Numbering the branches of the Lambert W function

The previous post used the Lambert W function to solve an equation that came up in counting partitions of an integer. The first solution found didn’t make sense in context, but another solution, one on a different branch, did. The default branch k = 0 wasn’t what we were after, but the branch k = -1 was.

Branches 0 and -1

The branch corresponding to k = 0 is the principle branch. In mathematical notation, the k is usually a subscript, i.e W0(z) is the principle branch of the Lambert W function. For real z ≥ -1/e it returns a real value. It’s often what you want, and that’s why it’s the default in software implementations such as SciPy and Mathematica. More on that below.

The only other branch that returns real values for real inputs is W-1 which returns real values for -1/ez < 0.

If you’re working strictly with real numbers, you only need to be concerned with branches 0 and -1. If branch 0 doesn’t give you what you expect, try branch -1, if your argument is negative.

SciPy and Mathematica

SciPy implements Wk with lambertw(z). The parameter k defaults to 0.

The Mathematica function ProductLog[z] implements W0(z), and ProductLog[k, z] implements Wk.

Note that Mathematica and Python list their arguments in opposite orders.

Branch numbering

The branches are numbered in order of their imaginary parts. That is, The imaginary part of Wk (z) is an increasing function of k. For example, here is a list of the numerical values of the imaginary parts of Wk (1) for k running from -3 to 3.

    Table[N[Im[ProductLog[k, 1]]], {k, -3, 3}]
    {-17.1135, -10.7763, -4.37519, 0., 4.37519, 10.7763, 17.1135}

Note the zero in the middle because W0(1) is real.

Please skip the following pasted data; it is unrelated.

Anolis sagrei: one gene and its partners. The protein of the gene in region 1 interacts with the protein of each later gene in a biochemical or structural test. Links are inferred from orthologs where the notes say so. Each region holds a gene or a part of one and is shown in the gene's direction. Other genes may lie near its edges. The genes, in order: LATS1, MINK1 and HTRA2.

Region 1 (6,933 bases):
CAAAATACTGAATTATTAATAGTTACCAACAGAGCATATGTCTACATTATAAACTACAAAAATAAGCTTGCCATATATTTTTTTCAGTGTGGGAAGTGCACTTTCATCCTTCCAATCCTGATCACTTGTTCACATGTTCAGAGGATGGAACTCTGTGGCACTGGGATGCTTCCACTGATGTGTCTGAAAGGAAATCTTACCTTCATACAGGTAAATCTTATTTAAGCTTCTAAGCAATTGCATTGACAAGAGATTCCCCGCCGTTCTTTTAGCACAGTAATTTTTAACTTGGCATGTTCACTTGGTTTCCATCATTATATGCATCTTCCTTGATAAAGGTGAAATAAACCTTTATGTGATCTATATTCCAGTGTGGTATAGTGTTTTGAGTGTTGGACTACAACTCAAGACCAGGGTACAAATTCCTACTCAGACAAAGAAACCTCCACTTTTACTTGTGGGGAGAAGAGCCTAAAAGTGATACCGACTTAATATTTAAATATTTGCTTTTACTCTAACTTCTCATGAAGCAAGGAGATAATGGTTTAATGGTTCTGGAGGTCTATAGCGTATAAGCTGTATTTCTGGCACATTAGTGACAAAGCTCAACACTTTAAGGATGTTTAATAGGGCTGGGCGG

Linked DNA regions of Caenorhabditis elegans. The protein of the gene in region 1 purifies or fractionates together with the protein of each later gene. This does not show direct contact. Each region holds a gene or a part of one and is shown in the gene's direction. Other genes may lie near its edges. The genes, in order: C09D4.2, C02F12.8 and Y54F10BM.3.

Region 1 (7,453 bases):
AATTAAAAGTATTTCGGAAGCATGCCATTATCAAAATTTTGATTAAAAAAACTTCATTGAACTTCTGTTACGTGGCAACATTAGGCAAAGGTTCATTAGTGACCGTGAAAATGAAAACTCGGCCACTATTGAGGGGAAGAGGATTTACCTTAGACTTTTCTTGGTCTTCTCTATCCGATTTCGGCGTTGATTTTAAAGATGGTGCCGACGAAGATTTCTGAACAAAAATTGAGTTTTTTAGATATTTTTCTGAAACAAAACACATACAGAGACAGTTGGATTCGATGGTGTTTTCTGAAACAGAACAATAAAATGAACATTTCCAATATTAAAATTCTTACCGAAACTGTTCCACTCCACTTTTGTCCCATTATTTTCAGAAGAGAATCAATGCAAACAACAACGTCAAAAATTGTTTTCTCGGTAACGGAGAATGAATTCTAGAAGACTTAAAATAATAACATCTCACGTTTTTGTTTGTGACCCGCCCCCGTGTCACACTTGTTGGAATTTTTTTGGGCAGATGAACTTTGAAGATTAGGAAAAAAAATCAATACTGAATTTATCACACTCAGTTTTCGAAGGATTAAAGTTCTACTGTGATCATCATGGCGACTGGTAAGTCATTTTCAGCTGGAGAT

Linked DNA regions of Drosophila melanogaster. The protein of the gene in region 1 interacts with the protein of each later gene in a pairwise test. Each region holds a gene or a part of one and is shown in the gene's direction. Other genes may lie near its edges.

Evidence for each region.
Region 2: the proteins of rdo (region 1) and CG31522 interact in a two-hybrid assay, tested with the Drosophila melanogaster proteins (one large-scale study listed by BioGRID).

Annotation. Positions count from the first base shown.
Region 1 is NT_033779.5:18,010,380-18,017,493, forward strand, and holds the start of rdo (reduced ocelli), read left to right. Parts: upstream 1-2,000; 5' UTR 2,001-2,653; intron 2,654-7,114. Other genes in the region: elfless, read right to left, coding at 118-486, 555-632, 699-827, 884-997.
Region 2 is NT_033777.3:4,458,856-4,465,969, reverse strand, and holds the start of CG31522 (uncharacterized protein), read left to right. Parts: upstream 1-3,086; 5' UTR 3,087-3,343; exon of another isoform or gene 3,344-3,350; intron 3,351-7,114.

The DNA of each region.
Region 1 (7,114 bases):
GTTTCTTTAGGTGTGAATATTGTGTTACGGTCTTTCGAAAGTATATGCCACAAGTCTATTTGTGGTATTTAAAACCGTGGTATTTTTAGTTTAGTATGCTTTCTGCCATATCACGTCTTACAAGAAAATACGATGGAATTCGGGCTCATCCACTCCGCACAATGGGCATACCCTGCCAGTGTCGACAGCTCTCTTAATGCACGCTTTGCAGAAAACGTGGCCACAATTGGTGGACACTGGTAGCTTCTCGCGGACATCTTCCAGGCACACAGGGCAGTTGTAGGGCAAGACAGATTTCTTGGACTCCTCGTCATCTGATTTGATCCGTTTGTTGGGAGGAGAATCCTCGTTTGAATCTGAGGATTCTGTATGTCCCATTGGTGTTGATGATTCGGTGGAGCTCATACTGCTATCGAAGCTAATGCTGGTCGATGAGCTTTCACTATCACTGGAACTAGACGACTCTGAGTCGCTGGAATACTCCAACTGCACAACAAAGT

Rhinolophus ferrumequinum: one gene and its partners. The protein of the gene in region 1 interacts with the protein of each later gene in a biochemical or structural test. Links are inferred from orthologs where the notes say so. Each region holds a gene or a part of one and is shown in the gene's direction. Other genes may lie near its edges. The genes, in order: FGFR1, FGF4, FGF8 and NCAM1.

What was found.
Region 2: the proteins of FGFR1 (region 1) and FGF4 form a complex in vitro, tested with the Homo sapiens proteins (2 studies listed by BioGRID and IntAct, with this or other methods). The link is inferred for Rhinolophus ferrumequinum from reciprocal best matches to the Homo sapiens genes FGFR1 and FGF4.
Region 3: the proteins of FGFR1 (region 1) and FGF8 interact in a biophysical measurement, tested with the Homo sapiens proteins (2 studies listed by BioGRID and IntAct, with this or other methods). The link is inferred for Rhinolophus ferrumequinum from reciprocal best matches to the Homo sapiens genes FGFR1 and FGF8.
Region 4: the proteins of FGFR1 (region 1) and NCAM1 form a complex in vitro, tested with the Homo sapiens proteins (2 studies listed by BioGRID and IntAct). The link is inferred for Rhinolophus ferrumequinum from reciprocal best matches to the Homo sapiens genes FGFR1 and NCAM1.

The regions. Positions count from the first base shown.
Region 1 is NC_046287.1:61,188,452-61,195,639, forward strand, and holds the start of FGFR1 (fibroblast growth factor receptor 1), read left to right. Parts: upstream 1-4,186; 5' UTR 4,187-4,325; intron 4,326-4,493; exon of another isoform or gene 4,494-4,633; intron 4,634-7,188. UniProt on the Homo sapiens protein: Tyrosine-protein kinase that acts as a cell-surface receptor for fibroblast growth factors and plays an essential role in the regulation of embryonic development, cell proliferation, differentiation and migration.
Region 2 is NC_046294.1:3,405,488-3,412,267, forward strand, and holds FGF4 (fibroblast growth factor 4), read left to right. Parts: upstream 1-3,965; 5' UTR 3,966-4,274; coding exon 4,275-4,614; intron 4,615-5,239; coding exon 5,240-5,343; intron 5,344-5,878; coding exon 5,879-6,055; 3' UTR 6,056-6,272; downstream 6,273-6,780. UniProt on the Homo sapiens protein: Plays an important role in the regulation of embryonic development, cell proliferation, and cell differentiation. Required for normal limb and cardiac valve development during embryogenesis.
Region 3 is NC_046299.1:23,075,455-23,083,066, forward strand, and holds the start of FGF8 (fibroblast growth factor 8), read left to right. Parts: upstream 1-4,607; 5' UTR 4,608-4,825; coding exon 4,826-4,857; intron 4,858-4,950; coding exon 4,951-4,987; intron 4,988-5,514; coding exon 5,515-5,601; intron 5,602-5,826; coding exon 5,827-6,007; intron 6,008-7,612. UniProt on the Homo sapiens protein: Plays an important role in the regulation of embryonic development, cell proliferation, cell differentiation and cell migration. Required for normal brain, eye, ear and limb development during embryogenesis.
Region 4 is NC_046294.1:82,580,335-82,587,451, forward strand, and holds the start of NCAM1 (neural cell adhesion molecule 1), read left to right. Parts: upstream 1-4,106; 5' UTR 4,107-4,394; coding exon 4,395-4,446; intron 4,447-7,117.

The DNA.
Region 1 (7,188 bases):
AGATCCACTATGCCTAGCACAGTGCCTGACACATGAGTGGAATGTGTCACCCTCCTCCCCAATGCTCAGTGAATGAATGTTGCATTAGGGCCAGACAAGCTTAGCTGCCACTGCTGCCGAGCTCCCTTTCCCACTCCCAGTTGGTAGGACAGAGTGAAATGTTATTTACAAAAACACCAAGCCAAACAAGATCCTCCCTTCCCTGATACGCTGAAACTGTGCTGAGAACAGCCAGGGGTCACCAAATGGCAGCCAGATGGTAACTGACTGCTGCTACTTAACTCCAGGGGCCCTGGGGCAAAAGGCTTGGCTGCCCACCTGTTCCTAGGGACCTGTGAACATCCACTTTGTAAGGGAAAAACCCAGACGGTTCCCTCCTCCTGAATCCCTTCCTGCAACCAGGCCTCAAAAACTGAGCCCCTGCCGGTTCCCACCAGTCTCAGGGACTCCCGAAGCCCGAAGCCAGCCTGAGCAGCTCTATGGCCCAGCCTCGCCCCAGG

Recovering k

Given z and a value Wk (z) with k unknown, you can determine k with

k = \frac{W_k(z) + \log W_k(z) - \log z}{2\pi i}

with the exception that if the expression above is 0 and -1/ez < 0 then k = -1. See [1].

For example, let z = 1 + 2i and w = W3 (z).

    z = 1 + 2 I
    w = ProductLog[3, z]

Now pretend you don’t know how w was computed. When you compute

    N[(w + Log[w] - Log[z])/(2 Pi I)]

the result is 3.

Partition example

The discussion of the W function here grew out of a problem with partitions. Specifically, we wanted to solve for n such that
f(n) = \frac{1}{4n\sqrt{3}} \exp\left( \pi \sqrt{\frac{2n}{3}} \right)

is approximately a trillion. We found in the previous post that solutions of the equation

a w^b \exp(c w^d) = x

are given by

w = \left(\frac{b}{cd} \,\,W\left(\frac{cd}{b} \left(\frac{x}{a} \right )^{d/b} \right )\right )^{1/d}

Our partition problem corresponds to a = 1/√48, b = -1, c = π √(2/3), and d = 1/2. We found that the solution we were after came from the k = -1 branch.

    N[( (b/(c d)) ProductLog[-1, (x/a)^(d/b) c d /b])^(1/d)]
    183.852

Even though our final value was real, the intermediate values were not. The invocation of W-1 in the middle returns a complex value:

    N[ProductLog[-1, ((x/a)^(d/b) c d /b)^(1/d)]]
    -32.5568 - 3.24081 I

We weren’t careful about specifying ranges and branch cuts, but just sorta bulldozed our way to a solution. But it worked: it’s easy to verify that 183.852 is the solution we were after.

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[1] Unwinding the branches of the Lambert W function by Jeffrey, Hare, and Corless. The Mathematical Scientist 21, 1&ndash;7 (1996)

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